On December 5, U.S. Department of the Interior (DOI) Secretary Ryan Zinke released a final report with recommendations for numerous monument designations under the Antiquities Act. In the report, Secretary Zinke recommended that no land be removed from the federal estate, even if removed from a monument. He also recommended the addition of three new monuments, the modification of four monument boundaries and expanded access for hunting and fishing in monuments.
Presidents have the authority to designate national monuments under the Antiquities Act of 1906 to protect cultural sites, historic landmarks and objects of scientific significance that are under federal ownership. The recommendations from Secretary Zinke are in response to an executive order signed by President Trump in April 2017 directing the U.S. Department of the Interior to review 27 national monument designations and expansions greater than 100,000 acres signed by presidents since January 1996. They also came one day after President Trump signed proclamations that reduced the size of two large national monuments located in southern Utah: Bears Ears National Monument, designated by President Barack Obama in December 2016, and Grand Staircase-Escalante National Monument, designated in 1996.
In addition to keeping any lands removed from national monuments under federal control – specifically, the agency that managed the land prior to designation as a monument – Zinke recommended beginning the process to consider three new monuments: The Badger II Medicine Area in Montana, Camp Nelson in Kentucky and the Medgar Evers Home in Mississippi. He also suggested modifications to the boundaries of the Bears Ears, Grand Staircase-Escalante, Cascade-Siskiyou and Gold Butte National Monuments. Finally, the report recommends an ongoing review of monument policies to ensure public access for hunters and anglers. Many of the recommendations called on the president to amend monument designations to prioritize public access, infrastructure upgrades and repair, traditional and tribal use of the land, and hunting and fishing rights. In his report, Secretary Zinke noted that DOI consulted with local, state and tribal partners, taking into account the concerns of local communities in developing these recommendations.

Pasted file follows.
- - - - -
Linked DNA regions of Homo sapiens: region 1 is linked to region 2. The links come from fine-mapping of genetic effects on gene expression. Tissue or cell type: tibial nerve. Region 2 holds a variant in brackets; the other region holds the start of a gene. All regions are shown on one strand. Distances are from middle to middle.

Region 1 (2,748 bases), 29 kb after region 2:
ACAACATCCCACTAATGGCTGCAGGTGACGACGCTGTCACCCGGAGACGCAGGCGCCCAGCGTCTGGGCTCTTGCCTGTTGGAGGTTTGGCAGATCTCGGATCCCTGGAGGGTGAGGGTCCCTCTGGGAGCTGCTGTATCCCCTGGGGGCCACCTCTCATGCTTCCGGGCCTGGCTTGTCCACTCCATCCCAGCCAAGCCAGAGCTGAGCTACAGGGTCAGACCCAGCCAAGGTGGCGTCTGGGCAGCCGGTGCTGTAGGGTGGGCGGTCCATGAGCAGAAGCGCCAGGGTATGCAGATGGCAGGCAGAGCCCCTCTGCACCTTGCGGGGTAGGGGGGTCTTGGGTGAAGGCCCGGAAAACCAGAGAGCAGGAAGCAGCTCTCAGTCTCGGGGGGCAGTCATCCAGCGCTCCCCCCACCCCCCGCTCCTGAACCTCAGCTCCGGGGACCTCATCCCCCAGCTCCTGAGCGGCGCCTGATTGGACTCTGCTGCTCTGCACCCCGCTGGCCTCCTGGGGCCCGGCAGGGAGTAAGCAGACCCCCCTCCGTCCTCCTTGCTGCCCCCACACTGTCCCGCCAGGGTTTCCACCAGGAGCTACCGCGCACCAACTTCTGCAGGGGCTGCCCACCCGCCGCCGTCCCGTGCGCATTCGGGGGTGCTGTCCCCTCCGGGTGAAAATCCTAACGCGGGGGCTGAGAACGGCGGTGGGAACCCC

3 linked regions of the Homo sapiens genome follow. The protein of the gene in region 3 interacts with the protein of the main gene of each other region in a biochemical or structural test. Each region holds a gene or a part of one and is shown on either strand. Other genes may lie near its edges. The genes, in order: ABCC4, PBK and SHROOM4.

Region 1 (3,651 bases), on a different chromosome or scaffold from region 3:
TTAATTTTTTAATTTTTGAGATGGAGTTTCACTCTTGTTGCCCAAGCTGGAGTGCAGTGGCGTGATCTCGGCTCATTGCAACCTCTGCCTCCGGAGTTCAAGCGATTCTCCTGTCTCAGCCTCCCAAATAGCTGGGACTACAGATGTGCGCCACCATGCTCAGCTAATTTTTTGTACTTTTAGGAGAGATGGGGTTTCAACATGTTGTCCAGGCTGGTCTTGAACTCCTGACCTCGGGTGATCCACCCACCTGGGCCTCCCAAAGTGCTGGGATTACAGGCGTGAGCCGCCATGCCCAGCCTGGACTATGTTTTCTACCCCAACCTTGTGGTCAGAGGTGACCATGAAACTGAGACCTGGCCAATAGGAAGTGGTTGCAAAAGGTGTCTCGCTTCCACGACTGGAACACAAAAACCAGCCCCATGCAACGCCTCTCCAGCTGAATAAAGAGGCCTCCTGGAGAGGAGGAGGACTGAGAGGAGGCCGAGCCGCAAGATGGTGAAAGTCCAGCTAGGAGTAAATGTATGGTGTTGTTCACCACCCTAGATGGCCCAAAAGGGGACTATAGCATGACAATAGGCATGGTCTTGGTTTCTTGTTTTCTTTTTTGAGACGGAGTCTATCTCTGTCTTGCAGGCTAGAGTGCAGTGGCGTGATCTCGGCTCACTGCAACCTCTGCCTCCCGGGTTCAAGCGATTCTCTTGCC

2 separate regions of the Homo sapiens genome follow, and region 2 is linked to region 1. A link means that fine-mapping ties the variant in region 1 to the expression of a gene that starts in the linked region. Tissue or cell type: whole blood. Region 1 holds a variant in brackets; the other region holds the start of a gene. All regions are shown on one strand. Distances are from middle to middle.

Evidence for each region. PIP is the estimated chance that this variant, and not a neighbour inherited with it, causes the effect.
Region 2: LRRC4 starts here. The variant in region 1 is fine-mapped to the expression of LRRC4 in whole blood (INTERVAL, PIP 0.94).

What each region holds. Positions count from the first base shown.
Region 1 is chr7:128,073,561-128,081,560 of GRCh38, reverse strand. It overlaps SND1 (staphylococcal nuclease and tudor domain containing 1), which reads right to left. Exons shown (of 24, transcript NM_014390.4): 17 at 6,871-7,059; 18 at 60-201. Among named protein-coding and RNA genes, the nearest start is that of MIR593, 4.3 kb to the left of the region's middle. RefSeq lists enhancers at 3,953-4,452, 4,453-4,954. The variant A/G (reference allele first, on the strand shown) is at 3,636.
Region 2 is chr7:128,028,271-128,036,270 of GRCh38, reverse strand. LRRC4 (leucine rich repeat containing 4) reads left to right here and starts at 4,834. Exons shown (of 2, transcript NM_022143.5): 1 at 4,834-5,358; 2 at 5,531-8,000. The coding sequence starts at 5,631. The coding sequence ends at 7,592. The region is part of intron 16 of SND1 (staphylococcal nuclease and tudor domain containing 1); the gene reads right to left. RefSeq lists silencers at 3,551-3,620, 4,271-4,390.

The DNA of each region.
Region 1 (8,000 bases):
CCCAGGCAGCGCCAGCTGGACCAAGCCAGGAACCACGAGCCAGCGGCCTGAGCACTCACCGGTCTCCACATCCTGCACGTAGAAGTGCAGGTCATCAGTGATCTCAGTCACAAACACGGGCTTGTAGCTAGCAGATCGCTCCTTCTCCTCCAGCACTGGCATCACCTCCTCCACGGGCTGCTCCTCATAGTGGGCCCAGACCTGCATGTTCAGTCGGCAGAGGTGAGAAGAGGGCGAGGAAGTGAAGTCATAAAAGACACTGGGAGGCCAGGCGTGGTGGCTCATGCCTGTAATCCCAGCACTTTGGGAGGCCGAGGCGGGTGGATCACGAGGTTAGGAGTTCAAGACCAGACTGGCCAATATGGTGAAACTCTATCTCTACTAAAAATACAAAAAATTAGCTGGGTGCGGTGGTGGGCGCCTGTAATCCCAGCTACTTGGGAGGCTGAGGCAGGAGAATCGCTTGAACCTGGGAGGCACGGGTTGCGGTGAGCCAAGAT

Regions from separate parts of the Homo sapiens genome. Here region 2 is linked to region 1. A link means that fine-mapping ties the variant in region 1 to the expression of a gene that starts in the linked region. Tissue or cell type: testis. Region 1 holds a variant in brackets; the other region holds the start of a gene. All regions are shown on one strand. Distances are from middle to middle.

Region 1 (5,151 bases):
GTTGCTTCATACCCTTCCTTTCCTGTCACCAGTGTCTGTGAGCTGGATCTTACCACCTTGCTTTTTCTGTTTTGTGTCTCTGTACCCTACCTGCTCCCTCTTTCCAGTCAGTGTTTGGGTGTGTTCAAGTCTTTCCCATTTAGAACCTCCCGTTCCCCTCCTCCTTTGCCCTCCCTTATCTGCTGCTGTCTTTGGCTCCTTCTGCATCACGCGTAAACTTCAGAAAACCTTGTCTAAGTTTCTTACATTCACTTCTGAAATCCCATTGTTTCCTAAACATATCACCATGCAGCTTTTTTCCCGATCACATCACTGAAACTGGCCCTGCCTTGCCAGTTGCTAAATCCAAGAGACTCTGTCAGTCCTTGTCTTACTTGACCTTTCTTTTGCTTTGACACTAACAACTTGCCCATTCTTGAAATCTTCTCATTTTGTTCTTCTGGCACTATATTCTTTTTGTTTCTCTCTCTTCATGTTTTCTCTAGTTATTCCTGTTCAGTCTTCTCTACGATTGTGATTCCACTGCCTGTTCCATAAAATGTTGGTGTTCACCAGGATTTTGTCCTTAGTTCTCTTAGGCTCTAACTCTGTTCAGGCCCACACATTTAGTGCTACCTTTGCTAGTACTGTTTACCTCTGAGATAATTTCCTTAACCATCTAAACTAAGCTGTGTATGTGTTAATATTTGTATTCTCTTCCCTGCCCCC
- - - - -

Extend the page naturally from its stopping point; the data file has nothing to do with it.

While NACo has not taken a stance on these specific recommendations, America’s counties support amending the Antiquities Act to provide for greater transparency and accountability, including requiring greater consultation with state, county and tribal governments before monuments are designated, and we thank Secretary Zinke for engaging with local partners as he developed his report. NACo will continue to work with the federal government to ensure special use designations, including monuments, are supported by local governments and affected stakeholders.
- NACo’s Letter to Secretary Zinke on the need for local input in national monument designations.